The Asahi Shimbun has posted a cultural trend piece noting that, while once Japanese audiences gravitated toward watching their foreign media subtitled, more effect-driven works and an aging population have shifted preferences toward dubs.
For example, satellite sports and movie channel Wowow originally promised films with “no cuts, no commercials and with subtitles,” but over the last decade, as the audience aged into their 50s, Wowow rep Kazuma Watanabe says, "it is becoming an effort for them to follow subtitles."
At the same time, satellite broadcaster The Cinema Inc similarly has plans to air more dubbed versions of popular films from the 1970s and 1980s, including Clint Eastwood’s Dirty Harry series and Eddie Murphy’s Beverly Hills Cop, after they have received favorable responses.
The trend is also being seen in movie theaters. The first two Mission Impossible movies were only screened subtitled in Japan. 2006's third was 25% dubbed screens, and the 2011 fourth film was 44%.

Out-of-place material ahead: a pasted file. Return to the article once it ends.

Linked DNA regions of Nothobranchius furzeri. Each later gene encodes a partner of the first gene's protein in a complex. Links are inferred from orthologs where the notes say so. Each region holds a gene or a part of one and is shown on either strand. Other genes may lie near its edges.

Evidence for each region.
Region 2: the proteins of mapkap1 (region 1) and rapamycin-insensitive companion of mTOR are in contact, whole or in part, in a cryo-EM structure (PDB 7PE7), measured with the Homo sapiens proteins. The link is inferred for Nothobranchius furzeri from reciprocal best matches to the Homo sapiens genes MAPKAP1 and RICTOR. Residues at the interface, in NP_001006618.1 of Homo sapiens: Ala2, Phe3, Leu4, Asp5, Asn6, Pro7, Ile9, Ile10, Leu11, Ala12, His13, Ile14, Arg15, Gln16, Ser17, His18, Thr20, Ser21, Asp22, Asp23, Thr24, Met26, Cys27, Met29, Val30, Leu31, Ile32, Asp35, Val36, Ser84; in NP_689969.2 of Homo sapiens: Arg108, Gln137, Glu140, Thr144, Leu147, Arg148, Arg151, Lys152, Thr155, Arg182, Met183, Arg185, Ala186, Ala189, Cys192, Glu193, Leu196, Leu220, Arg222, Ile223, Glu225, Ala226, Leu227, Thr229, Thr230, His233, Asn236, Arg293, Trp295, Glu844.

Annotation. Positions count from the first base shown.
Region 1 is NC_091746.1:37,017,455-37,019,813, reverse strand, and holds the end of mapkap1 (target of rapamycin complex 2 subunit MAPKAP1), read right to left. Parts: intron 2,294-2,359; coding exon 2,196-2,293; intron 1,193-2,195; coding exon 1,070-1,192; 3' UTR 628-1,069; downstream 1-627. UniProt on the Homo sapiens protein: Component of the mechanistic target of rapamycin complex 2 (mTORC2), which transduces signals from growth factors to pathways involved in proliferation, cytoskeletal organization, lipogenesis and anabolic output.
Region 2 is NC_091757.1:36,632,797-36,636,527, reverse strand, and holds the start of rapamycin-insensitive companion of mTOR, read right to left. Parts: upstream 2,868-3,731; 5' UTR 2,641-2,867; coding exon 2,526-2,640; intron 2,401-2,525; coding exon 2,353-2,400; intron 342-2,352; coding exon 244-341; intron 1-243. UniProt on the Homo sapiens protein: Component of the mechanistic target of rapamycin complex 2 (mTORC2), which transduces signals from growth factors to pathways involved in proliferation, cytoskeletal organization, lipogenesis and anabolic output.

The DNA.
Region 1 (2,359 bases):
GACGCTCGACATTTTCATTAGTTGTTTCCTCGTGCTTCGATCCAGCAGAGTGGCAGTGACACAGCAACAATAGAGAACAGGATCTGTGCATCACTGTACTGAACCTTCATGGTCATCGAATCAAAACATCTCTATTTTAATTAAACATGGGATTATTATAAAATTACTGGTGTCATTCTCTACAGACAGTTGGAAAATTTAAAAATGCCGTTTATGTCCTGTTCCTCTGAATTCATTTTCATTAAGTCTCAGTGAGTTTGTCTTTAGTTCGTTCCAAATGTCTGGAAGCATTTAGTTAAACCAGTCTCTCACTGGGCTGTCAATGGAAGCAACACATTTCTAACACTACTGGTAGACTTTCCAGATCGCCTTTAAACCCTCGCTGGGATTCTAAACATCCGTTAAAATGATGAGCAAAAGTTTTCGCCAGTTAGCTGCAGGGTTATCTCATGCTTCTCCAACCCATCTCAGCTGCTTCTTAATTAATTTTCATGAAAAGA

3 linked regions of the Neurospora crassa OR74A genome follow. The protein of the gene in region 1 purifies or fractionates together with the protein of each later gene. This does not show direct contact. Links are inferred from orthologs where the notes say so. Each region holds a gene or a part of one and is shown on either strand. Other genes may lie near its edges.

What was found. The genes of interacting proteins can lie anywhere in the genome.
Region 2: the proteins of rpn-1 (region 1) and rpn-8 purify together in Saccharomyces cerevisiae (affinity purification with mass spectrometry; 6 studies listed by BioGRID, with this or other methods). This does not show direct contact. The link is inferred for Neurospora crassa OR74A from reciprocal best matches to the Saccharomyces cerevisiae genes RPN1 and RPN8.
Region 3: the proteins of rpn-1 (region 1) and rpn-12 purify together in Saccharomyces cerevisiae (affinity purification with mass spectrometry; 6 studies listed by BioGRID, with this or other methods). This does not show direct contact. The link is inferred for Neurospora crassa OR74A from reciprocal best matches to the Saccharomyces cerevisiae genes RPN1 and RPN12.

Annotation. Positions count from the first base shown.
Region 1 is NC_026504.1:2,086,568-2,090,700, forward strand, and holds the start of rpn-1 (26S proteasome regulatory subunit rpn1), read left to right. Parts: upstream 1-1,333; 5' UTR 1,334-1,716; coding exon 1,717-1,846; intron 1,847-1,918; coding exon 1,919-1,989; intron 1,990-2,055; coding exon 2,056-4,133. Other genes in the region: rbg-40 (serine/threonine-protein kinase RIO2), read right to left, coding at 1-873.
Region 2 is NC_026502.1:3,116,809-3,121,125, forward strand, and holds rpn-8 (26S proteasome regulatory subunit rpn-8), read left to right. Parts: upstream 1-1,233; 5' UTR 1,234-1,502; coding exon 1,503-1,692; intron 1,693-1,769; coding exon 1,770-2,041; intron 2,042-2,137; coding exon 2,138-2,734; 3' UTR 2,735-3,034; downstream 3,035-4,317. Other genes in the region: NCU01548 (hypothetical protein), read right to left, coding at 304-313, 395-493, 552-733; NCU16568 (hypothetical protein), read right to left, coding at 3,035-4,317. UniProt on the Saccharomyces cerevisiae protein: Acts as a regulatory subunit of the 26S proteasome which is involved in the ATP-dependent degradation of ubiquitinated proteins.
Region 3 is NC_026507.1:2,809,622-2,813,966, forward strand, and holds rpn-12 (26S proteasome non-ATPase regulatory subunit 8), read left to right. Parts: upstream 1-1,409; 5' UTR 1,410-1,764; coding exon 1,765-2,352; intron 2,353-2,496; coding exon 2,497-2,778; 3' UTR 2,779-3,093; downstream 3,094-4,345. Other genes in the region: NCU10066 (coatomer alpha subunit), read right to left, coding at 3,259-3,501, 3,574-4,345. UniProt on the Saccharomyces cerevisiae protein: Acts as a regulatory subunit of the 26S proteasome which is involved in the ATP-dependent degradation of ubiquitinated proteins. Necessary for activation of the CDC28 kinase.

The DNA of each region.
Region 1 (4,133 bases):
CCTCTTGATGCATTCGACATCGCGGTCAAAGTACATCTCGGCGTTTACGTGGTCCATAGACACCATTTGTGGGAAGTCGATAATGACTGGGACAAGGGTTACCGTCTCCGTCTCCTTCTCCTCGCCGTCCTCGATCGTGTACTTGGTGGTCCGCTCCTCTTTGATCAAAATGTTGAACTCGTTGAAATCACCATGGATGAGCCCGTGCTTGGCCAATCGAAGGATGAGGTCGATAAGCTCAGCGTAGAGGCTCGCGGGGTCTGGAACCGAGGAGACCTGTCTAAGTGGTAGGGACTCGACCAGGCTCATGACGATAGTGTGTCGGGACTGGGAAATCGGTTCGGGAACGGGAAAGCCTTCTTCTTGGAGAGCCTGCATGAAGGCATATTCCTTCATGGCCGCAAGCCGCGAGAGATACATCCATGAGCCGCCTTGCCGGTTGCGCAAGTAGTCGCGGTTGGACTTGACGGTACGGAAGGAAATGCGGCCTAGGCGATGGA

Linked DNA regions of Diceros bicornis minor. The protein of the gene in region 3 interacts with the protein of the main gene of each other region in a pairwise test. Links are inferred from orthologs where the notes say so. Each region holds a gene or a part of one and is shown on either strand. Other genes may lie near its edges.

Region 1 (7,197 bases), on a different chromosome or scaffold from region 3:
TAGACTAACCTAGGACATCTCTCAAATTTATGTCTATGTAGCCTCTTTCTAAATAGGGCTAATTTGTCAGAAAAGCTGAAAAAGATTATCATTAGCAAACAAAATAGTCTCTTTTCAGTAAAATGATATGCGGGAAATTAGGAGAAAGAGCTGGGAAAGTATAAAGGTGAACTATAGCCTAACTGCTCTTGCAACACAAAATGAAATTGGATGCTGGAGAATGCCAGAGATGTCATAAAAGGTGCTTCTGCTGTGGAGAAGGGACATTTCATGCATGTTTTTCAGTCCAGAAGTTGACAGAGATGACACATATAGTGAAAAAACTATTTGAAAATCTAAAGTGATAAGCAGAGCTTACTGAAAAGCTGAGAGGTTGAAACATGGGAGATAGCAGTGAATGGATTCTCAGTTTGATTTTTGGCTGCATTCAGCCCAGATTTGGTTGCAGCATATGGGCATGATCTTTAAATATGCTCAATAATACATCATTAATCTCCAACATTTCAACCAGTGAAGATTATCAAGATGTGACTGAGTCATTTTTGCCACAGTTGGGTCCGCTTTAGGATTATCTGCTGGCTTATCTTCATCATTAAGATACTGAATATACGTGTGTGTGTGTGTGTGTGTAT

“Screening foreign films with subtitles reflected a culture in which Japanese movie distributors paid respect to the individuality of foreign actors and the originality of each work,” said Hiroo Otaka, a movie journalist. “[The proliferation of dubbed versions] indicates people no longer pay as much respect as they used to.”
Or, it could be the fact that you get to see things like Norio Wakamoto as Lando Calrissian...